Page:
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Kyruus Blog

Strategies for Outsmarting the Physician Shortage

Over the past several months, more and more healthcare analysts have started to raise concerns about an impending physician shortage. The argument is highlighted by the expected influx of new patients this year as Obamacare enables millions of people to obtain insurance and presumably begin accessing the healthcare system as never before. While ambulatory visits had already been increasing by an average of 2.1% per year since 2000, [i] this new demand is expected to push total outpatient visits to 812 million by 2020.

At the same time, the growth in physician supply has been – and is predicted to remain – relatively anemic. The U.S. Dept. of Health and Human Services estimates that the supply of medical specialists will increase by less than 10% in the next decade.[ii] When comparing this supply to patient demand, the Association of American Medical Colleges (“AAMC”) warns there will be a drastic shortage of over 46,000 surgeons and medical specialists by 2020, with nearly one-third of all physicians looking to retire in the next decade.[iii]

Physician Shortage chart

These factors have engendered vibrant discussion amongst healthcare leaders around how to cope and plan for this seemingly inevitable physician shortage. Many of the proposed solutions focus on longer-term strategy, such as increasing funding for residency training or relieving physicians of their medical school debt to make the profession more attractive to young students weighing their professional options. These strategies, while potentially effective, would require significant changes in well-crystalized medical education practices. Further, by the time these theoretical adjustments are made and their effects on the physician supply tangible, the nation will be several years into the shortfall crisis.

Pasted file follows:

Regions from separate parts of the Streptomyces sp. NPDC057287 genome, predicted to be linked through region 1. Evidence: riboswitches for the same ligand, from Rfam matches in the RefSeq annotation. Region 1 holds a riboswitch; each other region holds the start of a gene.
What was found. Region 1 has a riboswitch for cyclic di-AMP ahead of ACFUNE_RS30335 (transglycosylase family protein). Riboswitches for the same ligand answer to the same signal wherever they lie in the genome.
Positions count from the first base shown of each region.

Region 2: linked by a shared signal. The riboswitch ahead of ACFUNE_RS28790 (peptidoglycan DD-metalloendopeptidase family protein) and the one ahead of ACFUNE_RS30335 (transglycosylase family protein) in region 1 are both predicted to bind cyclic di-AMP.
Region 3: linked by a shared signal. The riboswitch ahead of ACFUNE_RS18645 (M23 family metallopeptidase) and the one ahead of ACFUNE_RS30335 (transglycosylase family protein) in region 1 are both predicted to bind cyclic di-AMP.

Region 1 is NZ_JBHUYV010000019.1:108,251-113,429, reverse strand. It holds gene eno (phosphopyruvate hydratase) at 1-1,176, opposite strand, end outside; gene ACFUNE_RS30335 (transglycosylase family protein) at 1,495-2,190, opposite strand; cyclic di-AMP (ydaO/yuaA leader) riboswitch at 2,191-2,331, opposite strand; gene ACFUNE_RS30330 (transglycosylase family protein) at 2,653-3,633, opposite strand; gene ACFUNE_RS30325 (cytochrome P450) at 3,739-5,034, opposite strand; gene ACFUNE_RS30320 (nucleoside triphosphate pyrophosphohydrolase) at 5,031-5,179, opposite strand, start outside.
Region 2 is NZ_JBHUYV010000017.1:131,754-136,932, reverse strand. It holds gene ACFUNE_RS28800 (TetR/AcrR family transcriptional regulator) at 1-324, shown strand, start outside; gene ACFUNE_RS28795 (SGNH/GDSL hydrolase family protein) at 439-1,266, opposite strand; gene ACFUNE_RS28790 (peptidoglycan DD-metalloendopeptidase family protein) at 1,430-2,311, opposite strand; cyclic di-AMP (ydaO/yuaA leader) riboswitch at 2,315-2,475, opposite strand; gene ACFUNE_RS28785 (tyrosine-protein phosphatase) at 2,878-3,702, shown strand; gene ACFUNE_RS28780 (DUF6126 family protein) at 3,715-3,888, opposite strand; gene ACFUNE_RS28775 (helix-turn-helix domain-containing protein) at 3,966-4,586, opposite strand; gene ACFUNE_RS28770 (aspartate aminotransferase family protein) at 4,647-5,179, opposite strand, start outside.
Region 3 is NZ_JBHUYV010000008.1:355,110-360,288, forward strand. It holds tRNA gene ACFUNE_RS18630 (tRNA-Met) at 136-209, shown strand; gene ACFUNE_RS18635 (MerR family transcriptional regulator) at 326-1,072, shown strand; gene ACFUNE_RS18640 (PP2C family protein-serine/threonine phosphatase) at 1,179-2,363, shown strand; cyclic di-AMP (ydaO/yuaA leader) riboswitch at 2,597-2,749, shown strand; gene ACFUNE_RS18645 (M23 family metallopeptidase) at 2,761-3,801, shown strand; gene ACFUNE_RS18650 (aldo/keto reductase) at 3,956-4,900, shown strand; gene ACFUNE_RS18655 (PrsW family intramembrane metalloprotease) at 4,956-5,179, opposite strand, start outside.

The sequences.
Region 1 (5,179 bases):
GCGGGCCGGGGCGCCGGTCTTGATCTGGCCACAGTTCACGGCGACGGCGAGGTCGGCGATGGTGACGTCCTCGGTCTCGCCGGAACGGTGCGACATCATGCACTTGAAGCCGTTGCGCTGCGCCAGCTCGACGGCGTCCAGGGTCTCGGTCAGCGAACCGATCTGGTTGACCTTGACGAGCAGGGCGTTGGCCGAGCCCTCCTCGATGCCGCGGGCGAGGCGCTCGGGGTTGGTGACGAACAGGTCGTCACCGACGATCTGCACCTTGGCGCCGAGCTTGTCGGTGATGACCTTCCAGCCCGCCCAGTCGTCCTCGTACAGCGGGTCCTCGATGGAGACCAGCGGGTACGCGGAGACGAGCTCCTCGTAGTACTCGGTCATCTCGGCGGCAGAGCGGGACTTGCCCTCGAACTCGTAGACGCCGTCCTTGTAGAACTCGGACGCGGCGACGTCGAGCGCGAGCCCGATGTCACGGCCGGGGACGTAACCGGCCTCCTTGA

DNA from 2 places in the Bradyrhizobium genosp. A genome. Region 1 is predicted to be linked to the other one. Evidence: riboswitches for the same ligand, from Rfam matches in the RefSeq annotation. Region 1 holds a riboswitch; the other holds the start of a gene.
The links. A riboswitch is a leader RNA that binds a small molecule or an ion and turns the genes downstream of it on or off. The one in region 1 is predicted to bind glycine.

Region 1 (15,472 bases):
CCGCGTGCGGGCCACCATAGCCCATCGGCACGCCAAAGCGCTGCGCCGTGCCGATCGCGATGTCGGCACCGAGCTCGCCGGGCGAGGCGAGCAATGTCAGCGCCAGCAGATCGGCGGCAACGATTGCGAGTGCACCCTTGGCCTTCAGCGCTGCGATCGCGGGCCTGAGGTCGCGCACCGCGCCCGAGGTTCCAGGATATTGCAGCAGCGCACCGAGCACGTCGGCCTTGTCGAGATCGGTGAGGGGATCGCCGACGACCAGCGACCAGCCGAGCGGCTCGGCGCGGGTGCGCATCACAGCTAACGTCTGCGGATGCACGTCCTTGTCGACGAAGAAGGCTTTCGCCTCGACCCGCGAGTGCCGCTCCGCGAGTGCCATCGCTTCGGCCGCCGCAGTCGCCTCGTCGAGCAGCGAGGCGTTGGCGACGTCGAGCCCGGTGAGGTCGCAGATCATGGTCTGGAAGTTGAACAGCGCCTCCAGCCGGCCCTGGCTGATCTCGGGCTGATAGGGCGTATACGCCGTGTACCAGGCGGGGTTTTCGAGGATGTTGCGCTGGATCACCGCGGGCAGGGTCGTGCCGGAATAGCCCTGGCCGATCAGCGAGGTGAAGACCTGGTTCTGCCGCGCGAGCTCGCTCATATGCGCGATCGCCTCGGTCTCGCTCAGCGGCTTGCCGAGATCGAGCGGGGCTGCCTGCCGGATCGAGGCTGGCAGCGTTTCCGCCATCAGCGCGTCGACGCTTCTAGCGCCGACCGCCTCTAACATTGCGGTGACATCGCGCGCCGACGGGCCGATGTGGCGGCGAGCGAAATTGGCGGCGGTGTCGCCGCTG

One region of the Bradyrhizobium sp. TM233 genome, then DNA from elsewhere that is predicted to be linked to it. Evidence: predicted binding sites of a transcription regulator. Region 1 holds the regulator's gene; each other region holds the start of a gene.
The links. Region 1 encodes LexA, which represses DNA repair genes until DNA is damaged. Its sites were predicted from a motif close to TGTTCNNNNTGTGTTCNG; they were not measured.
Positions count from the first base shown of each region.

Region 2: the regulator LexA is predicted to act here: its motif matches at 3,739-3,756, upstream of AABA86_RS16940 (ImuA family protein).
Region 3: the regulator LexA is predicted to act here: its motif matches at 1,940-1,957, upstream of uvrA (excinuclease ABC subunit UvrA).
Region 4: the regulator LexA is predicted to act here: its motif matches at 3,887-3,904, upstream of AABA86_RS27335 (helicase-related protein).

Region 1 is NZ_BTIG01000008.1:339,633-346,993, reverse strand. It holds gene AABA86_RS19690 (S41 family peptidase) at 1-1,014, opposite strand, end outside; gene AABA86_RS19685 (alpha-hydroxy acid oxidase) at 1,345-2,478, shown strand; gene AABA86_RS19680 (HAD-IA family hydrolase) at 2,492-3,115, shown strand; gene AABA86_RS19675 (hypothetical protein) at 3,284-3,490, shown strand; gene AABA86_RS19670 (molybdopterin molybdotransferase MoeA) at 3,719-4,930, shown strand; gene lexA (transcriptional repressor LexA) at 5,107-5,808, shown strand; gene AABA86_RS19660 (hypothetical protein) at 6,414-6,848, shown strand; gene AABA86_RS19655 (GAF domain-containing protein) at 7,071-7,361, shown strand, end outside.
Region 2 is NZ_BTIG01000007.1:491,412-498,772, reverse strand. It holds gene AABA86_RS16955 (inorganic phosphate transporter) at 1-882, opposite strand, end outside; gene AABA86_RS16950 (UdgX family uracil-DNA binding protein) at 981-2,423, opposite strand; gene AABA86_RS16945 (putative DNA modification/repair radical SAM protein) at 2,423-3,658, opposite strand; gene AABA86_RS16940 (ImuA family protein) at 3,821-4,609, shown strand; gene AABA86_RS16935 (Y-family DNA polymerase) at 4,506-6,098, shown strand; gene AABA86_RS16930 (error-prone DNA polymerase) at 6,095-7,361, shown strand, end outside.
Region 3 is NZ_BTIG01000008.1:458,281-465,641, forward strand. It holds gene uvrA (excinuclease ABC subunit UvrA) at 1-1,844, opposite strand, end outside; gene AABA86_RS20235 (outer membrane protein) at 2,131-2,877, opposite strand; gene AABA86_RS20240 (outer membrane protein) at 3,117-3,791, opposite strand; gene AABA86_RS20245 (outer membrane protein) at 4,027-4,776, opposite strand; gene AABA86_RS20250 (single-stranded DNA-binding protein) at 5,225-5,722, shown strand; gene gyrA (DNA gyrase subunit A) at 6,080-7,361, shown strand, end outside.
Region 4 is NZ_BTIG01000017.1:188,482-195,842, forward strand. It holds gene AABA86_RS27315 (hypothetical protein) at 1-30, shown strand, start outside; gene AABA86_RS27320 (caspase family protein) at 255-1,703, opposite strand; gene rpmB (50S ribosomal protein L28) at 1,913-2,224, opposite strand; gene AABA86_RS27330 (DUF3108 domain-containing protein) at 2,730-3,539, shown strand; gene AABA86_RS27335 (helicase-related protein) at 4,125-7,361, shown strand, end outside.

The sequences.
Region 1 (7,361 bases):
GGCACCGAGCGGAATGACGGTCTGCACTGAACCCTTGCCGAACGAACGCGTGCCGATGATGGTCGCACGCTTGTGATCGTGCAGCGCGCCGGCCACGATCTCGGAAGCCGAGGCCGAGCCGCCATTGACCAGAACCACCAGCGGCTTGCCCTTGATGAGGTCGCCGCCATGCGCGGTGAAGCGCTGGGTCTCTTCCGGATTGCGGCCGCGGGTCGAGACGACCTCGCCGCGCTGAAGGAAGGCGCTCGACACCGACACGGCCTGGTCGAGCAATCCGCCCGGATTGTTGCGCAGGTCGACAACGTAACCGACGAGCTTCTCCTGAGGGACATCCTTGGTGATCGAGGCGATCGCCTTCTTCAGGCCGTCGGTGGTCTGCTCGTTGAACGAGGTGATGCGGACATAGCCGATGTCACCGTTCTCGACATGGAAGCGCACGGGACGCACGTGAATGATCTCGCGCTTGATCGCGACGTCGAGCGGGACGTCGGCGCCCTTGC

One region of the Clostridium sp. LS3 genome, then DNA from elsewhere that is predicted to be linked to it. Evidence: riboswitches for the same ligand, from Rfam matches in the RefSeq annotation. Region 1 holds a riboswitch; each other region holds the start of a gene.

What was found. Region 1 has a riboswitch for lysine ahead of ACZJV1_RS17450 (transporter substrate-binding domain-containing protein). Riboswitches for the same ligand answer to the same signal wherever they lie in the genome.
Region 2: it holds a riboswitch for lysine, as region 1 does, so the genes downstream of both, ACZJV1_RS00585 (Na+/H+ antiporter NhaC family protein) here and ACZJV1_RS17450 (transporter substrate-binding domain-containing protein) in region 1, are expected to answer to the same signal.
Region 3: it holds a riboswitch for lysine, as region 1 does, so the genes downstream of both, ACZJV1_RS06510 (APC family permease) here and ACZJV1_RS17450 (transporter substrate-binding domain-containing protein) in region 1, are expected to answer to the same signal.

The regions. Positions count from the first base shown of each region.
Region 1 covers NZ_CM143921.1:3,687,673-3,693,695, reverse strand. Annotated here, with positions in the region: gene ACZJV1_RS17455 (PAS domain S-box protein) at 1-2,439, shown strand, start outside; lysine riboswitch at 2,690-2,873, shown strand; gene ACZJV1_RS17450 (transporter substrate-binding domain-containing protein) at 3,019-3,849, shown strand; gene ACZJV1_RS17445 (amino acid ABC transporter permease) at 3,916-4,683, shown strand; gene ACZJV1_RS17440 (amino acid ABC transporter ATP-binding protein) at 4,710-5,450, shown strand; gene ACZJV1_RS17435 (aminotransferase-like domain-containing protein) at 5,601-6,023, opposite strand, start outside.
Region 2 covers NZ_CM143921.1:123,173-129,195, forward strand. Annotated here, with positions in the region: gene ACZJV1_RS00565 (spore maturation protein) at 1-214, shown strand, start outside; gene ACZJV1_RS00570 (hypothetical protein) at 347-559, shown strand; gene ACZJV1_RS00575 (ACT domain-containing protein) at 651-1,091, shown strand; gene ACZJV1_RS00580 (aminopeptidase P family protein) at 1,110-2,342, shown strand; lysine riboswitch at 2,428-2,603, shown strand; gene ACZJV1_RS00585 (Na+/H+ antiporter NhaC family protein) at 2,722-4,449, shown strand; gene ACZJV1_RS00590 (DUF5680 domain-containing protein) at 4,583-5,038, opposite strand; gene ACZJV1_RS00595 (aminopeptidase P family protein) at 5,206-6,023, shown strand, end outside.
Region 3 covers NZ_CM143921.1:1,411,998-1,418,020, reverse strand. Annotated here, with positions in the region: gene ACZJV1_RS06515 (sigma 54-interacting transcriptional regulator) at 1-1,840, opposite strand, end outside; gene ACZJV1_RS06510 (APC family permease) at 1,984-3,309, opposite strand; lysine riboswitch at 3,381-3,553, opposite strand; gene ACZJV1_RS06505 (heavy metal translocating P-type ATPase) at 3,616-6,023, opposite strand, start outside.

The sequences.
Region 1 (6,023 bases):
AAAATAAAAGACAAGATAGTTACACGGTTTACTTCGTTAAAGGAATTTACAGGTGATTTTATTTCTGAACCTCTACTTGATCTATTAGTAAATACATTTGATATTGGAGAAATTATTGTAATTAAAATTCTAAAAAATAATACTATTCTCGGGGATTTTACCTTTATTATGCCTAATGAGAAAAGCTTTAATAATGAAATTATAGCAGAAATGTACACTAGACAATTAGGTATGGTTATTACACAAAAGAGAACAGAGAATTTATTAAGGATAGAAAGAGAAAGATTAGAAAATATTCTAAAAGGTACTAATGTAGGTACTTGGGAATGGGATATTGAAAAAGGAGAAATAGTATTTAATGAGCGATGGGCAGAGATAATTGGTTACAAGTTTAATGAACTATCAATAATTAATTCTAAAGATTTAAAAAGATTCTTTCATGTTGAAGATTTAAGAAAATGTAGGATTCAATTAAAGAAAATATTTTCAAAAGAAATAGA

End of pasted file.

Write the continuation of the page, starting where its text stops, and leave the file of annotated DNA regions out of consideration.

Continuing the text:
There is an alternative way of characterizing this challenge – that there is, in fact, an opportunity to improve the efficiency of the provider supply that exists today. As such, instead of focusing solely on increasing the traditionally-defined, physician supply side of the equation, we propose that patient access is best addressed through two complementary mechanisms:

  • Physician efficiency – Far from having exhausted the available physician supply, patient access challenges (such as long appointment wait-times leading to patient out-migration) are often the result of poor supply-demand matching. The ability to get patients to the right doctor, the first time, is an essential step towards maximizing physician capacity and minimizing wasteful visits to physicians out-of-network of unqualified to manage a specific condition. As in other industries that have found ways to better arbitrage supply-demand, this initiative requires an information platform that can enable the real-time “matching” of resources. In the case of patient access, provider organizations must be able to connect patients with in-network providers that meet patient demographic preferences (geography and gender for example) while ensuring clinical competency for managing a specific condition. The urgency to do this in real-time, while challenging to many organizations today, is critical to optimizing the efficiency of their provider networks.